THE BUSINESS: You've always dreamed of seeing your name in lights. So consider this chain of eight budget-oriented movie theaters, all in suburbs of major northeastern cities. The starring attractions include a computer system that helped the current absentee owner track ticket and concessions sales. The owner is ready for new challenges; his managers and regional directors should stay on for the next show.
OUTLOOK: On the whole, cinemas wouldn't win any Academy Awards for fast growth: ticket revenues rose by only 9% from 1990 through 1995. But budget chains do nicely, especially when they're the only low-cost player in town (as this chain is, in all its locations). Because this company focuses on second runs, its film-leasing costs are only 35% to 40% of ticket sales, compared with 90% or so for new releases. A new buyer might raise the $1.50 ticket price; the other way to script growth is to add locations, at $250,000 a pop.
PRICE RATIONALE: Unfortunately, the price may be as overinflated as Demi Moore's salary. Movie houses seating more than 1,000 typically sell at a multiple of six times recast earnings. But for small chains like this one, four times earnings is a better bet. This chain's erratic earnings pattern complicates the calculation. For a fair bid, potential purchasers might want to calculate the average of the past three years' earnings ($367,000). Multiply that by four, and start haggling at about $1.5 million. The chain will probably sell somewhere between there and $1.8 million (four times $450,000, the average of 1994 and 1996's rosier income picture).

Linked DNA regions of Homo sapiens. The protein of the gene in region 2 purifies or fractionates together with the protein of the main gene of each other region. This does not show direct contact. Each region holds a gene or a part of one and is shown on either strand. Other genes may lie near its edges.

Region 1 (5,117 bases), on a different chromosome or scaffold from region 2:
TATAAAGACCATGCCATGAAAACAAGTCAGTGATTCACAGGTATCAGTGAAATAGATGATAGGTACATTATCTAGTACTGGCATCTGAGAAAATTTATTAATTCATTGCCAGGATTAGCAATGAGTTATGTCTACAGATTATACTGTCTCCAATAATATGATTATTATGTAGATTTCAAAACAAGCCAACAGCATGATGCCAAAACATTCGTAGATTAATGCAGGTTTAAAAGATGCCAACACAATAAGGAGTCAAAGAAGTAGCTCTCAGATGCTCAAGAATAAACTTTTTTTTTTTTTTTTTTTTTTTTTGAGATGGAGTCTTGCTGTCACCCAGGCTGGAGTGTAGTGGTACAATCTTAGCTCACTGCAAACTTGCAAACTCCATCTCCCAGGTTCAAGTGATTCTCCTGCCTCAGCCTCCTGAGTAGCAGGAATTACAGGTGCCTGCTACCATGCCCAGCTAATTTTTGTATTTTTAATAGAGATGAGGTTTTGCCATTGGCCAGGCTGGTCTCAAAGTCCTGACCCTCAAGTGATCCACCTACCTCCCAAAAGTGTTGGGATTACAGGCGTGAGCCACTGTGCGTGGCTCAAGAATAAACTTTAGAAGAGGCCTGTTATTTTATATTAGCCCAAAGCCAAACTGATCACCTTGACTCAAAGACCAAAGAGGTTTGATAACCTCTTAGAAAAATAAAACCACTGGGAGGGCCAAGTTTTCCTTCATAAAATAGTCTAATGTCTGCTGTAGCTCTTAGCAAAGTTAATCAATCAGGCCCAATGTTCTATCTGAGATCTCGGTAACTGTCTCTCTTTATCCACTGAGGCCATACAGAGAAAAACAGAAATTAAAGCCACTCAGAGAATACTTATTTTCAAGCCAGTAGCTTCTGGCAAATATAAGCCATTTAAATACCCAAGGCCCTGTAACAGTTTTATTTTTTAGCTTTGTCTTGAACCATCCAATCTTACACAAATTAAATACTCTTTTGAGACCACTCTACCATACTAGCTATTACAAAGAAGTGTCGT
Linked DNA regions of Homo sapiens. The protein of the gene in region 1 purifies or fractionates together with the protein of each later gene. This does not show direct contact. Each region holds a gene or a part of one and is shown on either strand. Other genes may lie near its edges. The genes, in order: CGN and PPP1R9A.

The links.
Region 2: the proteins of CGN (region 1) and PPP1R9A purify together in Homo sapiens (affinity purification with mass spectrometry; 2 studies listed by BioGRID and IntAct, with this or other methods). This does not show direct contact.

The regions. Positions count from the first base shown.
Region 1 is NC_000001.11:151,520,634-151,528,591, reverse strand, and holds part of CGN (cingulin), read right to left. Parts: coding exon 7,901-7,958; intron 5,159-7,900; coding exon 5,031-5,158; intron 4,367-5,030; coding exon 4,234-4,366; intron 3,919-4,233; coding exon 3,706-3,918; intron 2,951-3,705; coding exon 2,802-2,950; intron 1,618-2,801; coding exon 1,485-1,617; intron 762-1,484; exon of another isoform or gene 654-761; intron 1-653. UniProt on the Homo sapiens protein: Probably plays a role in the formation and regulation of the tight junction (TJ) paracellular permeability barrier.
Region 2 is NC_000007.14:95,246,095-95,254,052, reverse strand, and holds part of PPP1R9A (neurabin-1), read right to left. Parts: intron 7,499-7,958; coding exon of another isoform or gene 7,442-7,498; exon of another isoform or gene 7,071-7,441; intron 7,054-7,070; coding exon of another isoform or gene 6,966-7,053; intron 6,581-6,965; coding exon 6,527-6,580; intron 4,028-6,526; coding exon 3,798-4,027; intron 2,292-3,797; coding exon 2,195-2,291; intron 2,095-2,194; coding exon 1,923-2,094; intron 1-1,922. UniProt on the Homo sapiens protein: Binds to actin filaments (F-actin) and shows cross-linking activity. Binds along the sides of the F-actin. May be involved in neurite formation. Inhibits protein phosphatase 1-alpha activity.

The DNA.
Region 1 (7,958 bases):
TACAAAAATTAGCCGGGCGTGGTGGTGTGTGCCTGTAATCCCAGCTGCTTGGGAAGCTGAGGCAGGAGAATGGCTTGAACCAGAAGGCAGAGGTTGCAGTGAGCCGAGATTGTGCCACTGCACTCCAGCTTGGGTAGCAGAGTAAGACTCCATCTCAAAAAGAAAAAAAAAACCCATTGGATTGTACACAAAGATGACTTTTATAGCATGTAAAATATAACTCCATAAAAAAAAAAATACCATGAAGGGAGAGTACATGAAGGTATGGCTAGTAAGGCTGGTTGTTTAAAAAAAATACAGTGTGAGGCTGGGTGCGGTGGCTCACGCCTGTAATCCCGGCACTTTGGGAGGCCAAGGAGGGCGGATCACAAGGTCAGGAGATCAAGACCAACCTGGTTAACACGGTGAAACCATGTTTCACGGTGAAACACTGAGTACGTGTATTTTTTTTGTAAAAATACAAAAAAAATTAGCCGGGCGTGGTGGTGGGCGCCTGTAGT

PROS: You'll be a star if you can figure out how to raise prices while keeping budget-minded customers.
CONS: Pay too much for this deal, and you'll drown in more red ink than The Scarlet Letter did.
|*Before depreciation, interest, taxes, and owner compensation |
--Jill Andresky Fraser
Inc. has no stake in the sale of the business featured.
The magazine cannot confirm the accuracy of financial or other information offered by the seller. Inquiries should be directed to Colin Thompson, Zirkle & Co., 509-928-1737.